- Cigna has hiked its membership expectations for 2023. The health insurer previously expected to lose commercial members in the back half of the year, prepping for an economic downturn that might cause Americans to lose their jobs — and subsequently, their insurance.
- But the expected economic downturn has yet to materialize, leading Cigna to say on Thursday it expects to add at least 1.6 million members this year, up 200,000 lives from previous forecasts.
- “We’ve not seen the disenrollment levels we incorporated into our prior outlook,” said CFO Brian Evanko on a Thursday call with investors. Cigna also raised its revenue and adjusted earnings per share outlook for 2023, after releasing third-quarter earnings.
Cigna’s stock rose in Thursday morning’s trade after the rosier membership expectations and a third-quarter beat on earnings and revenue.
The Connecticut-based payer reported revenue of $49 billion, up 8% year over year thanks to growth in health services segment Evernorth and benefits business Cigna Healthcare.
Cigna’s net income was $1.4 billion, roughly half of its net income in the third quarter last year when Cigna reported a gain from the sale of businesses in six countries.
Cigna’s members increased 9% year over year to 19.6 billion, mostly due to commercial membership adds. The Affordable Care Act individual exchanges makes up a small amount of Cigna’s business, but also contributed to “outsized growth” in the quarter, Leerink analyst Whit Mayo wrote in a note Thursday.
Cigna executives called out margin improvement in the individual exchange business as a tailwind heading into 2024. Individual exchange margins are running below targets this year, partially due to a hefty risk adjustment payment Cigna expects to owe in its two largest ACA states, Texas and Georgia.
Cigna has taken a “sizeable” price increase in both those states for 2024, and expects margin improvement as a result. But those pricing actions could also cause Cigna to lose some members, according to Evanko.
“We are likely to have fewer customers in the individual exchange business relative to where we are in 2023,” Evanko said.
Cigna’s medical loss ratio — a marker of spending on patient care — was 80.5% in the quarter, better than Wall Street and Cigna’s internal expectations.
Executives chalked the lower MLR up to Cigna pushing patients to lower-cost sites of care, like moving inpatient procedures to outpatient settings or administering infusions in the home.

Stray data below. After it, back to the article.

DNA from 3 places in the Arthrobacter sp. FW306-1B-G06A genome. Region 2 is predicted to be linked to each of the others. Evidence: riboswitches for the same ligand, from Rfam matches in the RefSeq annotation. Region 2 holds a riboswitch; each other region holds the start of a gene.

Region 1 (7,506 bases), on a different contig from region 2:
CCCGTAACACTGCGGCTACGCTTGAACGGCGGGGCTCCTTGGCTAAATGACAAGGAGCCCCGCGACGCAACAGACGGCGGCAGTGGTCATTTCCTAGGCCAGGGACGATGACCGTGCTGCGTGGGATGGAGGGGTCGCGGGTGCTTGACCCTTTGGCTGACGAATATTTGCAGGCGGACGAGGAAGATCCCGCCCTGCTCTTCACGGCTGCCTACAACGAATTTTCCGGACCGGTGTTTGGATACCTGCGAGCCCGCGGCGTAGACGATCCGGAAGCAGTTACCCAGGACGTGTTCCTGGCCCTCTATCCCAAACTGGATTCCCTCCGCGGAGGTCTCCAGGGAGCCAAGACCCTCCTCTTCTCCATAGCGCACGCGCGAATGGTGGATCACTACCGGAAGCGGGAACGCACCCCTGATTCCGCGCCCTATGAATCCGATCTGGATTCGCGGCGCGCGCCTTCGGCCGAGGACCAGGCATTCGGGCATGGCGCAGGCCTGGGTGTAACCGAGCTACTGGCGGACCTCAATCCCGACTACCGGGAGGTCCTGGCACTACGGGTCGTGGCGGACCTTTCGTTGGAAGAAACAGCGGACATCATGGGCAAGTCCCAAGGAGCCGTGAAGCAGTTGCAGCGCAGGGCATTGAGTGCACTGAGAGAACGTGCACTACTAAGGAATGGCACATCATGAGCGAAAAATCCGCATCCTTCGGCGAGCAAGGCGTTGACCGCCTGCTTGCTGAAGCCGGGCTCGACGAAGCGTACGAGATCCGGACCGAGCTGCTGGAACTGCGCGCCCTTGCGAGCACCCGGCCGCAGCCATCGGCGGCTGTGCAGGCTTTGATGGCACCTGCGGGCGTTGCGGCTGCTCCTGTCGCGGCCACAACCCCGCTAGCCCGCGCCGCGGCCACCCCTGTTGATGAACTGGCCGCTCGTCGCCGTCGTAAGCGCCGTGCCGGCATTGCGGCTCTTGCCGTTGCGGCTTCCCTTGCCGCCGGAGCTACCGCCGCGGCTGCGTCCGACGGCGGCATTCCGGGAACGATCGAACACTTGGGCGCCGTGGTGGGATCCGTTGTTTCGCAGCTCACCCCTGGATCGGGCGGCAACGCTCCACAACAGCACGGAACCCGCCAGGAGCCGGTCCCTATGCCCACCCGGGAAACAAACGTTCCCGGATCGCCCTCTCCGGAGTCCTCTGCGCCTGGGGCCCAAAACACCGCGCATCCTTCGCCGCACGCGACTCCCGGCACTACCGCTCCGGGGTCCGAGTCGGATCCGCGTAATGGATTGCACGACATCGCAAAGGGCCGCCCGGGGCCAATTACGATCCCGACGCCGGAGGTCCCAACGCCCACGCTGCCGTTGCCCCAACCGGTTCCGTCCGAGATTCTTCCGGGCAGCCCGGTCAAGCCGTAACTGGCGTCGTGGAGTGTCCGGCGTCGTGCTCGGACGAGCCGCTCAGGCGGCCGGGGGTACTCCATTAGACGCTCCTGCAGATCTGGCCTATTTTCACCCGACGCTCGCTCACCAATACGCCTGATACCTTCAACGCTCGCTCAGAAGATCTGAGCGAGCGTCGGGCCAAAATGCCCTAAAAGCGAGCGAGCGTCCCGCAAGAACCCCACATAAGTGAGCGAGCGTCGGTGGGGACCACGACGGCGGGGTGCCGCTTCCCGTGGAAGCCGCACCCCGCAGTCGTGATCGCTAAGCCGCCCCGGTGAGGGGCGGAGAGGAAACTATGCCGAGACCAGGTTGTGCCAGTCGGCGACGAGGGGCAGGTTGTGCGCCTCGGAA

Like its peers, Cigna did see increased utilization in the quarter, especially among Medicare Advantage seniors. However, Cigna accounted for higher medical use in its bids for 2023, so the trend isn’t pressuring its MLR, executives said.
In MA, Cigna is continuing to invest in expanding its geographic footprint and expects to see net customer growth in 2024. CEO David Cordani said he is “pleased” by Cigna’s MA quality ratings, called stars, released by the CMS in October, as the majority of Cigna’s members continue to be in plans with 4 stars or above.
In its commercial business, top priorities for Cigna’s employers include expanded access to behavioral health programs, Cordani said. Cigna plans to launch digital tools to better match patients with therapists and provide better scheduling next year, according to Cordani. The payer has also invested in its telemedicine offerings, purchasing asynchronous care technology from vendor 98point6 in October.
Cigna’s employers are also already benefiting from Evernorth’s minority ownership with VillageMD, the medical network majority owned by Walgreens, according to executives.
Cigna is working to ramp VillageMD with its own clinical assets to build up a high-quality provider network, said Eric Palmer, head of Evernorth.
Evernorth includes Cigna’s pharmacy benefit manager Express Scripts, which won a $35 billion contract with insurer Centene late last year.
Cigna expects to incur $200 million in integration costs related to the contract as they prep to go live in 2024, executives said. The Centene contract should break even in 2024 and contribute positively to margins in 2025, Cordani said.
Evernorth is also seeing tailwinds from GLP-1s and biosimilars, which both present an opportunity to improve access while lowering costs for customers, according to Palmer. Evernorth’s clients are “very interested” in GLP-1s, pricey diabetes medication newly used for weight loss, Palmer said.
Meanwhile, as more biosimilars enter the market, that should become more accretive to Evernorth over time, he added.
PBMs are also facing uncertainty from legislation that could come later this year, potentially forcing more transparency in the heavily-criticized industry.
“Any legislative activity or regulatory activity should not remove choice especially from the commercial market for employers as well as health plans,” Cordani said. “Having said that, there is intensified activity around transparency and we are highly supportive of transparency so long as it is targeted and constructive.”